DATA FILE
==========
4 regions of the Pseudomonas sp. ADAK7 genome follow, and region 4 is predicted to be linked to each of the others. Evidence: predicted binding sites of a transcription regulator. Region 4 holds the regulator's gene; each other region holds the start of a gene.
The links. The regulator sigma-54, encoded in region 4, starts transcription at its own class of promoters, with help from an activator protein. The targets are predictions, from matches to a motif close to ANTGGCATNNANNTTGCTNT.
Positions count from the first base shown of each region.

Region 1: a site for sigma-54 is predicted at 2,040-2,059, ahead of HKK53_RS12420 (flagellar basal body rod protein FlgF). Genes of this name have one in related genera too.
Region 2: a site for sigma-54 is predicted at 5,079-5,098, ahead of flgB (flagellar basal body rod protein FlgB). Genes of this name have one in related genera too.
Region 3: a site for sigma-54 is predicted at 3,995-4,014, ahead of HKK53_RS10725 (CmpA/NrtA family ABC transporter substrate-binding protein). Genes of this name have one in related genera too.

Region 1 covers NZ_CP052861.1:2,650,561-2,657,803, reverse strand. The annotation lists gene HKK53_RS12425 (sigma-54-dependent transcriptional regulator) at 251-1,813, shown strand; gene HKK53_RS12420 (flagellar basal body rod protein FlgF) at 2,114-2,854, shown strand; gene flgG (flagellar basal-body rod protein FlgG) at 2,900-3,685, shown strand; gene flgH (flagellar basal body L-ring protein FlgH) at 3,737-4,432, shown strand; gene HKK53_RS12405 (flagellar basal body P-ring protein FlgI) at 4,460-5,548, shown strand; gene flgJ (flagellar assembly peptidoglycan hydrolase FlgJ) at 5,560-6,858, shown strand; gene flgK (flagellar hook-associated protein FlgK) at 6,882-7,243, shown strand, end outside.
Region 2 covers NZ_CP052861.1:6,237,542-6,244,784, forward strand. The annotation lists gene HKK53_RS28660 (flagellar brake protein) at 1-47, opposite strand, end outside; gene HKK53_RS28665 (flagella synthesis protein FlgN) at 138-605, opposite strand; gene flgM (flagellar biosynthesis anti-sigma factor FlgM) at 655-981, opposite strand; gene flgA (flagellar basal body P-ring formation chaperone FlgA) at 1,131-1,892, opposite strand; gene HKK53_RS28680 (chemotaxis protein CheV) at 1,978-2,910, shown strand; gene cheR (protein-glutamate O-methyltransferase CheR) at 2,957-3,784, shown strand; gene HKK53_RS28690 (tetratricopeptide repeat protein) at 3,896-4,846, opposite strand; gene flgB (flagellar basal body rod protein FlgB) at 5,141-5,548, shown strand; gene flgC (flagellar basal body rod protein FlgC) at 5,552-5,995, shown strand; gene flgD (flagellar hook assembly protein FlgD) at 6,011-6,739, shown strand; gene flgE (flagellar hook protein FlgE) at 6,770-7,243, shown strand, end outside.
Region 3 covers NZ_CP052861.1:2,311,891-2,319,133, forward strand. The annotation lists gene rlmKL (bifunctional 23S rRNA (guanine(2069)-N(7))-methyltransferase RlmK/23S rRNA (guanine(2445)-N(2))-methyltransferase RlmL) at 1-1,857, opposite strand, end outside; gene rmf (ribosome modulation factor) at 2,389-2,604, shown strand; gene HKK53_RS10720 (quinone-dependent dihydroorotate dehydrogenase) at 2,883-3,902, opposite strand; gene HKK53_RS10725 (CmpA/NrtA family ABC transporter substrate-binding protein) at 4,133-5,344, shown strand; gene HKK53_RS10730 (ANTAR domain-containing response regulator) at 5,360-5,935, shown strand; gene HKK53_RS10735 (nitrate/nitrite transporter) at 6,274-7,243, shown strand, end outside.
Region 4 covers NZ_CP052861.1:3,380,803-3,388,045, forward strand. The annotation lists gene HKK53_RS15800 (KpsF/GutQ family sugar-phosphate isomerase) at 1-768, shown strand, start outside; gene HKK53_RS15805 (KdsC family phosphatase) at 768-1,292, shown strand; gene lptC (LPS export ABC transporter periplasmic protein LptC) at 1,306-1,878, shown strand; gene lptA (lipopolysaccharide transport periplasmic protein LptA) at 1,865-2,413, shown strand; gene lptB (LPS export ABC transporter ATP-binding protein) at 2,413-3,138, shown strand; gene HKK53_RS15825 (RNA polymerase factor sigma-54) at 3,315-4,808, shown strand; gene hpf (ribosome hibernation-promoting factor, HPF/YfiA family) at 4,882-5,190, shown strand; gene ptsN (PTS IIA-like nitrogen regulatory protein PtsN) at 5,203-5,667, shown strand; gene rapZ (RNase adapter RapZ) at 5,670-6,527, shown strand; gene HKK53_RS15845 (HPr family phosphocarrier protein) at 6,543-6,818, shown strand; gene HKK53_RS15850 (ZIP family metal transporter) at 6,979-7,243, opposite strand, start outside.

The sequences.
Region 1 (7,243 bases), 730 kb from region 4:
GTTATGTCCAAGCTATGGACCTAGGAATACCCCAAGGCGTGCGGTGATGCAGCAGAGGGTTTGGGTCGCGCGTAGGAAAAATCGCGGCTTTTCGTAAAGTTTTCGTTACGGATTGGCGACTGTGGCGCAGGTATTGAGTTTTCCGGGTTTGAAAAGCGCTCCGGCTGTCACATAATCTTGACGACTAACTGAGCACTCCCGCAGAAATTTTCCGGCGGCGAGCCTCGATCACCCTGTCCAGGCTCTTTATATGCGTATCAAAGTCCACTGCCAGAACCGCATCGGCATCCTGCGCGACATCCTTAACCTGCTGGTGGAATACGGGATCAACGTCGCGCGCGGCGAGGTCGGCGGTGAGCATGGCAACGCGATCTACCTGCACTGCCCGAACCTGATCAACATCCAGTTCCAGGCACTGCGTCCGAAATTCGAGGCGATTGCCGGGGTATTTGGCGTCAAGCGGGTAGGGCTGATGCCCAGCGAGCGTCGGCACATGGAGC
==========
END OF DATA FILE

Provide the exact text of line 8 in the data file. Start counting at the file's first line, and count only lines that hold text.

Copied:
Region 2 covers NZ_CP052861.1:6,237,542-6,244,784, forward strand. The annotation lists gene HKK53_RS28660 (flagellar brake protein) at 1-47, opposite strand, end outside; gene HKK53_RS28665 (flagella synthesis protein FlgN) at 138-605, opposite strand; gene flgM (flagellar biosynthesis anti-sigma factor FlgM) at 655-981, opposite strand; gene flgA (flagellar basal body P-ring formation chaperone FlgA) at 1,131-1,892, opposite strand; gene HKK53_RS28680 (chemotaxis protein CheV) at 1,978-2,910, shown strand; gene cheR (protein-glutamate O-methyltransferase CheR) at 2,957-3,784, shown strand; gene HKK53_RS28690 (tetratricopeptide repeat protein) at 3,896-4,846, opposite strand; gene flgB (flagellar basal body rod protein FlgB) at 5,141-5,548, shown strand; gene flgC (flagellar basal body rod protein FlgC) at 5,552-5,995, shown strand; gene flgD (flagellar hook assembly protein FlgD) at 6,011-6,739, shown strand; gene flgE (flagellar hook protein FlgE) at 6,770-7,243, shown strand, end outside.